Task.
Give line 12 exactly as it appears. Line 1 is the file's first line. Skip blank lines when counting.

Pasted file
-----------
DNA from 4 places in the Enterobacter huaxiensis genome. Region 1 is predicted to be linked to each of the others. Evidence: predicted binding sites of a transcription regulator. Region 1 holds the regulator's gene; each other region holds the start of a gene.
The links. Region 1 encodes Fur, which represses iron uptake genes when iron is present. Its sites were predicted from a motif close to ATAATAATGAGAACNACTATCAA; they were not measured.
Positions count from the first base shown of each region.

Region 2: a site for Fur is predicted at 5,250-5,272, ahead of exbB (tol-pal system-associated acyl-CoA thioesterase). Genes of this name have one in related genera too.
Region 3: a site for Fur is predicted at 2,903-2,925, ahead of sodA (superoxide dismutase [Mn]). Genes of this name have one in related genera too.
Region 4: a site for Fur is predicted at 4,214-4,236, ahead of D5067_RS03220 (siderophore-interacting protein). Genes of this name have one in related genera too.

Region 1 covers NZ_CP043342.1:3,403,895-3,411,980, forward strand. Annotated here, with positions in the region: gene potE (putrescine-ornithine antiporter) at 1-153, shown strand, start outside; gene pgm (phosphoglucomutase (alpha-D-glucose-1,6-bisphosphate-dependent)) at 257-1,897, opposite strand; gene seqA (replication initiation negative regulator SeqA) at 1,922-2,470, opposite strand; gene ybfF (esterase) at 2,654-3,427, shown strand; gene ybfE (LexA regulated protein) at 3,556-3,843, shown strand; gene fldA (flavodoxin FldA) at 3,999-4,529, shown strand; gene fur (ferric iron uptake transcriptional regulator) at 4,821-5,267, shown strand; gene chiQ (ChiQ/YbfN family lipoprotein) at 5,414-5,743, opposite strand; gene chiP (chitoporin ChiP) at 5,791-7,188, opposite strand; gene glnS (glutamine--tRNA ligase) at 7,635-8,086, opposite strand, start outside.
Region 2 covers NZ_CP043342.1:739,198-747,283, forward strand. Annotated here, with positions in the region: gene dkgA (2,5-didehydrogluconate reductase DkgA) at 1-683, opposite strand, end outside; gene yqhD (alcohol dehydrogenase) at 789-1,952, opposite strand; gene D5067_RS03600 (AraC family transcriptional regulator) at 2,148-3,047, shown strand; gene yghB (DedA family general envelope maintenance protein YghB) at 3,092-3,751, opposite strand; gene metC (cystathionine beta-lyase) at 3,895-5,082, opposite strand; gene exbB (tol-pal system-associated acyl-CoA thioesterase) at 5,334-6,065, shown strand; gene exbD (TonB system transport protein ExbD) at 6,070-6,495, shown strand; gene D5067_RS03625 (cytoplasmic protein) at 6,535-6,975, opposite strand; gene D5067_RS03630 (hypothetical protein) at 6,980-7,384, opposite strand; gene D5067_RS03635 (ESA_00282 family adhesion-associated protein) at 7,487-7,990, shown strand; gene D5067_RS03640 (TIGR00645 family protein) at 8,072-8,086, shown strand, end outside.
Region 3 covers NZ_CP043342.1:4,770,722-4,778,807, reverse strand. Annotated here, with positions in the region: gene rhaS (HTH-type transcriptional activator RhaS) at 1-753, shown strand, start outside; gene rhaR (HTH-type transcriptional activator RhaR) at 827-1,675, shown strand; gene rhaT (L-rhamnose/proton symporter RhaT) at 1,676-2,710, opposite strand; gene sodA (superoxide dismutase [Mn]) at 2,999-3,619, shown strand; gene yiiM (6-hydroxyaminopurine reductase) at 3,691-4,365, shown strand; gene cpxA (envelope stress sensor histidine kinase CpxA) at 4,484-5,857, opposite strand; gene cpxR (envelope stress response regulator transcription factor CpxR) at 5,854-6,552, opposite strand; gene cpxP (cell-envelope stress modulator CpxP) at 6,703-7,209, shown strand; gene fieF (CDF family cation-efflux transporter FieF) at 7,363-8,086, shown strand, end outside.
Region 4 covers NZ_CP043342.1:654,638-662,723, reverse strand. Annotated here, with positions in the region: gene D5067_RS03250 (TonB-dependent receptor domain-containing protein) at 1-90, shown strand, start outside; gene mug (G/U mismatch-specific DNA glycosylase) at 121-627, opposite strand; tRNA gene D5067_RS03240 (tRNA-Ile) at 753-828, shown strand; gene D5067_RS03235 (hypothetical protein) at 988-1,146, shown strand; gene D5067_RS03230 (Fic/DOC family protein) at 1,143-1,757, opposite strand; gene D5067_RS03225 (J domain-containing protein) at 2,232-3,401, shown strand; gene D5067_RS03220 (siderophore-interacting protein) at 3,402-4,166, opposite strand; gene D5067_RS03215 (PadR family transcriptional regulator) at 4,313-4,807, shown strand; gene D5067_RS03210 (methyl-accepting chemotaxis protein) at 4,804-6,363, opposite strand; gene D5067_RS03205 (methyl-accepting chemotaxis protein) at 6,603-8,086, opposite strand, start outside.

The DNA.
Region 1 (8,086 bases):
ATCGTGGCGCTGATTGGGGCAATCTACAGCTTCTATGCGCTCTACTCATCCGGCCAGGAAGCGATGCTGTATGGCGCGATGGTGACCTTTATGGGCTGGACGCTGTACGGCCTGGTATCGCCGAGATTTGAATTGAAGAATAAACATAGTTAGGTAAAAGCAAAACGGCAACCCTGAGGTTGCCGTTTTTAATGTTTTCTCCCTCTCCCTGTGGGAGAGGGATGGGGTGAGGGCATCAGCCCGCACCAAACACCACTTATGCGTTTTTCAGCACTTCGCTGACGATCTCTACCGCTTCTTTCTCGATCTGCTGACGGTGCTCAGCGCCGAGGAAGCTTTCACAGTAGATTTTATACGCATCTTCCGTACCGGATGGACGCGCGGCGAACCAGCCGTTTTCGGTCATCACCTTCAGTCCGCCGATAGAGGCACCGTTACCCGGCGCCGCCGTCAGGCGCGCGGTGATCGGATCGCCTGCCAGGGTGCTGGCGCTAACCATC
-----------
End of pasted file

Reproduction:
Region 1 (8,086 bases):